Out of the agony of the 50 days of war in Gaza and the primitive anti-Semitism it unleashed across the world, out of this angst  and anguish an awesome unity was born. The people of Israel put aside their sharp differences, the Jews of the world stood together. In Rabbi Dov Zinger’s words: “Two Jews, three opinions, one heart.” Rachel Frenkel, mother of Naftali, one of the three kidnapped and murdered Israeli teenagers in a Rosh Hashanah message to the Jewish people, speaks of the enormous strength she and her family gained from the support they got from across the world, from Jewish communities holding rallies as we did in Melbourne saying: “These are our children, we are one family”. Was this just a transitory illusion she rightly asks.
 
And we can answer: if we really will it, if we really want it, it is no illusion… To Cain’s famous question: Am I my brother’s keeper? The Jewish people resoundingly replied:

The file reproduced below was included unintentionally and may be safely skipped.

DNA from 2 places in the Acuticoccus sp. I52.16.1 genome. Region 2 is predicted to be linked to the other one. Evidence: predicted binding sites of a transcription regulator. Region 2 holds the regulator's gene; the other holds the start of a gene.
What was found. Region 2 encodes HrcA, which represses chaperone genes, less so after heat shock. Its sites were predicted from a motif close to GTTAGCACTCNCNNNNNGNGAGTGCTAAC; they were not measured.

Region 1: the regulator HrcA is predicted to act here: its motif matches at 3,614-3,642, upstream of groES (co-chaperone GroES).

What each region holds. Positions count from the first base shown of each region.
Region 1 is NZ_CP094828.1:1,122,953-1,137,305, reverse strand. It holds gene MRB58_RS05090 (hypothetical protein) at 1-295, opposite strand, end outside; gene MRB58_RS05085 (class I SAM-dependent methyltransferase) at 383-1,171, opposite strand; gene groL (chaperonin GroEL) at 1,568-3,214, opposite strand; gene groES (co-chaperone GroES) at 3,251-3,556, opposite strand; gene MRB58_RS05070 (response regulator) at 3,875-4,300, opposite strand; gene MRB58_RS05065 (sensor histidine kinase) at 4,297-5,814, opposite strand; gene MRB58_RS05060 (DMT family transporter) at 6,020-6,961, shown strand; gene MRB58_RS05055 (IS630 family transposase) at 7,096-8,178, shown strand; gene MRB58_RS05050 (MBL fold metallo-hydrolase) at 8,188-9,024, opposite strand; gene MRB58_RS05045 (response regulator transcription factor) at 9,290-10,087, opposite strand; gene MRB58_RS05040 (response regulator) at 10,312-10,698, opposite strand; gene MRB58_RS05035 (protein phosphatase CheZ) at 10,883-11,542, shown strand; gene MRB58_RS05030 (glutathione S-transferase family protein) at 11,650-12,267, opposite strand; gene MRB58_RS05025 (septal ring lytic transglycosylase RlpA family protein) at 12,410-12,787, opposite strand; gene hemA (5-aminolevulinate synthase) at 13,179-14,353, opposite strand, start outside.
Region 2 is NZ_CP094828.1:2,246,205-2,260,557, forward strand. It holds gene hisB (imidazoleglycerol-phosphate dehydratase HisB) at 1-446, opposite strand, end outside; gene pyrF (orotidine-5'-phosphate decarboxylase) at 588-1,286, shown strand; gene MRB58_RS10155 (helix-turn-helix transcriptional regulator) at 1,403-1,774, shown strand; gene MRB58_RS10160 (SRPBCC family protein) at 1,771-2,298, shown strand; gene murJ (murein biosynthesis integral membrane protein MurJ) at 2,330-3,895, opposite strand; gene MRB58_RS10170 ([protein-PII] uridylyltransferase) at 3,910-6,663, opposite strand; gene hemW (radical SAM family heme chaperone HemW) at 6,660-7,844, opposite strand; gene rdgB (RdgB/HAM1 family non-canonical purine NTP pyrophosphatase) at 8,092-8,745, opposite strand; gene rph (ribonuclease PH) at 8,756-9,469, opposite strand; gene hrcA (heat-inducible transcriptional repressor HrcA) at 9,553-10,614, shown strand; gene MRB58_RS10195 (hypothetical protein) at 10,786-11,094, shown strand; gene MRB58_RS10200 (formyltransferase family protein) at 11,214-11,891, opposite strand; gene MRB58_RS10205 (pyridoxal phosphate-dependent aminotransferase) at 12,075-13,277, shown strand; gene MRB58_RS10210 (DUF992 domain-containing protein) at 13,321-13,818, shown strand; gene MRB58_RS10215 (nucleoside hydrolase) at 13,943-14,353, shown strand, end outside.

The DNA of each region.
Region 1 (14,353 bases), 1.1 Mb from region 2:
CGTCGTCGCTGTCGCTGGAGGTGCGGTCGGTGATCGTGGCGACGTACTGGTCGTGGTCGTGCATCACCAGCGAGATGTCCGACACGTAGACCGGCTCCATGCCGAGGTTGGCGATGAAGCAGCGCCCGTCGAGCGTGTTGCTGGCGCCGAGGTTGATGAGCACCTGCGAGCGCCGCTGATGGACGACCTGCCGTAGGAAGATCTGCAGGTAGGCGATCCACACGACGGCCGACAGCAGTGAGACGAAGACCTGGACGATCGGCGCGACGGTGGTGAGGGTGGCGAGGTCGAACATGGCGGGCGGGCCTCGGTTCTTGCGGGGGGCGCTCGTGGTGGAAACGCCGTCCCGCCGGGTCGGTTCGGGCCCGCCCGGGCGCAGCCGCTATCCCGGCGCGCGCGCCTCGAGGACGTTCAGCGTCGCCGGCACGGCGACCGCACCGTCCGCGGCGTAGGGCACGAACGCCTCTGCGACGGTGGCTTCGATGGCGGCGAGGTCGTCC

“Yes, we are
Yes, we are one
Yes, you are my brother
Yes, you are part of my family”
 
It’s been said that we went out searching for the boys and we discovered ourselves…
 
And it is this spirit that we need to rediscover and restore in our communities where far too many Jews are marginalised because of poverty – I was shocked to see the figures of Jewish Care that some 20%  of Victorian Jews live beneath the poverty line.
 
 In Orthodoxy far too many of our wives, mothers and sisters are disenfranchised because they are women – Modern Orthodoxy needs to ensure that women have positions of real and effective leadership and involvement. Israel is leading the revolution in this respect with women studying Torah and Halacha at the same level as their male counterparts. We will still need to find the courage to give these women position of leadership in our shules, Batei Din and religious schools. We also need to support all Jewish women against our own Taliban who will disrupt El Al Flights because they won’t sit next to a woman and whose attitudes to women are often degrading and dismissive. 
 
Far too many of our community are excluded because they have married non-Jews. Of course we want our kids to marry Jewish but if they haven’t we need to reach out to them with compassion and love and bring them back home by making conversion more accessible, by telling them that we need them.